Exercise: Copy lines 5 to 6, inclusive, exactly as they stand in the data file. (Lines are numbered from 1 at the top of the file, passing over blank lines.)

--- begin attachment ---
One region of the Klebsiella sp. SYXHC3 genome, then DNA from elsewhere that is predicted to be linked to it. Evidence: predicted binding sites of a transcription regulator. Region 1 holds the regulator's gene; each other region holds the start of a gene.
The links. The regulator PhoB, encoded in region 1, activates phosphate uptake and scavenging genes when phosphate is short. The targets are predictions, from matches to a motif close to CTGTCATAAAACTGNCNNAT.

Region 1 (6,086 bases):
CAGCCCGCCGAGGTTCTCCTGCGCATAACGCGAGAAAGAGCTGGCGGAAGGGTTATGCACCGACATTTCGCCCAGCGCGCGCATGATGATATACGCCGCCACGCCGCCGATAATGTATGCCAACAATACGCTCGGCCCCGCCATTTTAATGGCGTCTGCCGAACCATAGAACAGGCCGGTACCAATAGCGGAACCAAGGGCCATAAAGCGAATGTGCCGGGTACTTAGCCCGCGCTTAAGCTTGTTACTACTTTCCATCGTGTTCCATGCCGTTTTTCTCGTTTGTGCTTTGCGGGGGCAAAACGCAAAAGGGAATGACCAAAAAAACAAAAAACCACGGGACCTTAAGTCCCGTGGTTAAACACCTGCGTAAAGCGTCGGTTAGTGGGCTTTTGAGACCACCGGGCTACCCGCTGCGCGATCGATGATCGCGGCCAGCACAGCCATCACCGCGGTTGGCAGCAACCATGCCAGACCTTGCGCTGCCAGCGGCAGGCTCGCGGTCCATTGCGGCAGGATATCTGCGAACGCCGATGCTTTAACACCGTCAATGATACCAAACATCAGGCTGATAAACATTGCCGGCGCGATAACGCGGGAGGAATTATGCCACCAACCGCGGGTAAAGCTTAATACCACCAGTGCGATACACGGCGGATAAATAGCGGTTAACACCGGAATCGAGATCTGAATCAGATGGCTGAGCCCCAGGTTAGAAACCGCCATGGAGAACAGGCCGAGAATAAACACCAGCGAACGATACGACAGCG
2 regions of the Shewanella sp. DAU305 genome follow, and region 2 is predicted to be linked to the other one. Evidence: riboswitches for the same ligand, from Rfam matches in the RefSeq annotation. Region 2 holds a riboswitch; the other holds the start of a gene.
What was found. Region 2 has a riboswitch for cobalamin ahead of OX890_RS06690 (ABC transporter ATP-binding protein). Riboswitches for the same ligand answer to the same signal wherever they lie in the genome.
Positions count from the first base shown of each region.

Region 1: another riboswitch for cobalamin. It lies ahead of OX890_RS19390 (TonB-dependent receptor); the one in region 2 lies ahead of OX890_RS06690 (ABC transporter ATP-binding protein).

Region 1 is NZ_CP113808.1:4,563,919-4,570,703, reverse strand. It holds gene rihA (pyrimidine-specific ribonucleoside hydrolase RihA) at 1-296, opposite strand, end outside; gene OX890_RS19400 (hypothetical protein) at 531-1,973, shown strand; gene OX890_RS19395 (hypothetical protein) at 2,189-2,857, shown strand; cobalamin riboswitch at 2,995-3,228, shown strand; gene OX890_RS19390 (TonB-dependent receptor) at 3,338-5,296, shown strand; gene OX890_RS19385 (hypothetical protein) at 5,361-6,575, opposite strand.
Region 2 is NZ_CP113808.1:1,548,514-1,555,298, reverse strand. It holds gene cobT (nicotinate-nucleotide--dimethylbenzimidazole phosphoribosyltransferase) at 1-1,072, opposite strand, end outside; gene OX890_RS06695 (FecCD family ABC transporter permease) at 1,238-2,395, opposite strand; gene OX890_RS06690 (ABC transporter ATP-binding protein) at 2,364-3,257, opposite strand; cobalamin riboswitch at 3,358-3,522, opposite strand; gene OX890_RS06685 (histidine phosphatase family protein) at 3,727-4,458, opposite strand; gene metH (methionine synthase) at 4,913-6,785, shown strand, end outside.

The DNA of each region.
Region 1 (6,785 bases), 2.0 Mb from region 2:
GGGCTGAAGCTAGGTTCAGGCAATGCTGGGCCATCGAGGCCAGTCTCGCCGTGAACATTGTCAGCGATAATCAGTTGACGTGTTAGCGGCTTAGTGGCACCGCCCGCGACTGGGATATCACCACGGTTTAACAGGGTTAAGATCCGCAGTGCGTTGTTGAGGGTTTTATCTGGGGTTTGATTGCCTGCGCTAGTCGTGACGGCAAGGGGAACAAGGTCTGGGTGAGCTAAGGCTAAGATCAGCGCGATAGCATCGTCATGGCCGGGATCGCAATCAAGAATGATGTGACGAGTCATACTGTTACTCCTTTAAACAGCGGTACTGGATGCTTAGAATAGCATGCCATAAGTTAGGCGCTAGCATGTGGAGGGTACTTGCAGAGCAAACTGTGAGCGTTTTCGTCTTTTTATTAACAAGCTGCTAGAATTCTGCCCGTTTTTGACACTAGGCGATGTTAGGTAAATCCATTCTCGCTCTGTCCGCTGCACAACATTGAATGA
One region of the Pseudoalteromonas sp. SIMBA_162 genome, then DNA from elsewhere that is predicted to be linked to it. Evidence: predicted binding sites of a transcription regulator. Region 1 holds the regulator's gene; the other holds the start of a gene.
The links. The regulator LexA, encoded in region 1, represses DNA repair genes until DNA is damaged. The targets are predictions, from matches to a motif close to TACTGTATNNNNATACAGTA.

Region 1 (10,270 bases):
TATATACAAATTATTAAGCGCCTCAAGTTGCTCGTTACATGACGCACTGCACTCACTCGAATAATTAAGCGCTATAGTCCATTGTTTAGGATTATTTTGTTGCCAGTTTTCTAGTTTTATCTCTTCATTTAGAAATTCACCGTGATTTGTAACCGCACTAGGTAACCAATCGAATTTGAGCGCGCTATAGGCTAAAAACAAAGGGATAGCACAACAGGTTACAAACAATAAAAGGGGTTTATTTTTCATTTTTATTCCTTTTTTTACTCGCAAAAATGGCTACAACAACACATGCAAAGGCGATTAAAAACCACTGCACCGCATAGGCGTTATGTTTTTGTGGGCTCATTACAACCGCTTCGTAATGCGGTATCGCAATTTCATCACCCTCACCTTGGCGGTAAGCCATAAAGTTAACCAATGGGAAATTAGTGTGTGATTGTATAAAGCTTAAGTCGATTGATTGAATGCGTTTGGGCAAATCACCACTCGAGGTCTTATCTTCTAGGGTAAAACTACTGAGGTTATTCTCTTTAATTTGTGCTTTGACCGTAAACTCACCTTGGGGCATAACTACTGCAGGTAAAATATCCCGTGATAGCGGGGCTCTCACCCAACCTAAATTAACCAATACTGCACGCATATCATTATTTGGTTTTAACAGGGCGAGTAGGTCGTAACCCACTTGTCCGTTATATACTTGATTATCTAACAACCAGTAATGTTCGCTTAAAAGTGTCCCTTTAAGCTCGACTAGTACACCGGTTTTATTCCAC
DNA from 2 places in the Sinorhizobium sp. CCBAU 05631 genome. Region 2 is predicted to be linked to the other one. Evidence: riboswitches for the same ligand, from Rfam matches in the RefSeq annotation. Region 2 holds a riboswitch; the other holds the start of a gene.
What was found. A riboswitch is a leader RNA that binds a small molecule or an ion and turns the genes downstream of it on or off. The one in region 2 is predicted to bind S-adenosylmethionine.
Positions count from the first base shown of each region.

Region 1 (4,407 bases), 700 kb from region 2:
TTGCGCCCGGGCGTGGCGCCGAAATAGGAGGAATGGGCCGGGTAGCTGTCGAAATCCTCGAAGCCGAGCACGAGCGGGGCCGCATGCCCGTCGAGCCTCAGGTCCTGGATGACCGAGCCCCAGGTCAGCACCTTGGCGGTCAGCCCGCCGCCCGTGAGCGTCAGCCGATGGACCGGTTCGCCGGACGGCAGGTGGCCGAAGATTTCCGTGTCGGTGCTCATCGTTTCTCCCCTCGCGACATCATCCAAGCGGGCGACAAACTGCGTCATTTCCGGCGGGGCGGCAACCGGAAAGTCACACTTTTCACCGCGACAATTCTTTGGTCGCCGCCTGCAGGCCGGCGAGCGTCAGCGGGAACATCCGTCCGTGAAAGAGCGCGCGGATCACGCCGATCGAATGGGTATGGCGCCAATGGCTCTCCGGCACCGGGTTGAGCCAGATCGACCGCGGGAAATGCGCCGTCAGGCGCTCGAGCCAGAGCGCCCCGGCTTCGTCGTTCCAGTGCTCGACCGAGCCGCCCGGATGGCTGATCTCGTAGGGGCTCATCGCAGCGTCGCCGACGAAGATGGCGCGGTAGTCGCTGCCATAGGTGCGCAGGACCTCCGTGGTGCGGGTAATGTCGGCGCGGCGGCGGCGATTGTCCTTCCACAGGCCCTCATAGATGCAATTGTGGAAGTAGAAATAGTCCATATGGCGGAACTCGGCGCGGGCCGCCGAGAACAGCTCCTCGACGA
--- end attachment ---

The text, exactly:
2 regions of the Shewanella sp. DAU305 genome follow, and region 2 is predicted to be linked to the other one. Evidence: riboswitches for the same ligand, from Rfam matches in the RefSeq annotation. Region 2 holds a riboswitch; the other holds the start of a gene.
What was found. Region 2 has a riboswitch for cobalamin ahead of OX890_RS06690 (ABC transporter ATP-binding protein). Riboswitches for the same ligand answer to the same signal wherever they lie in the genome.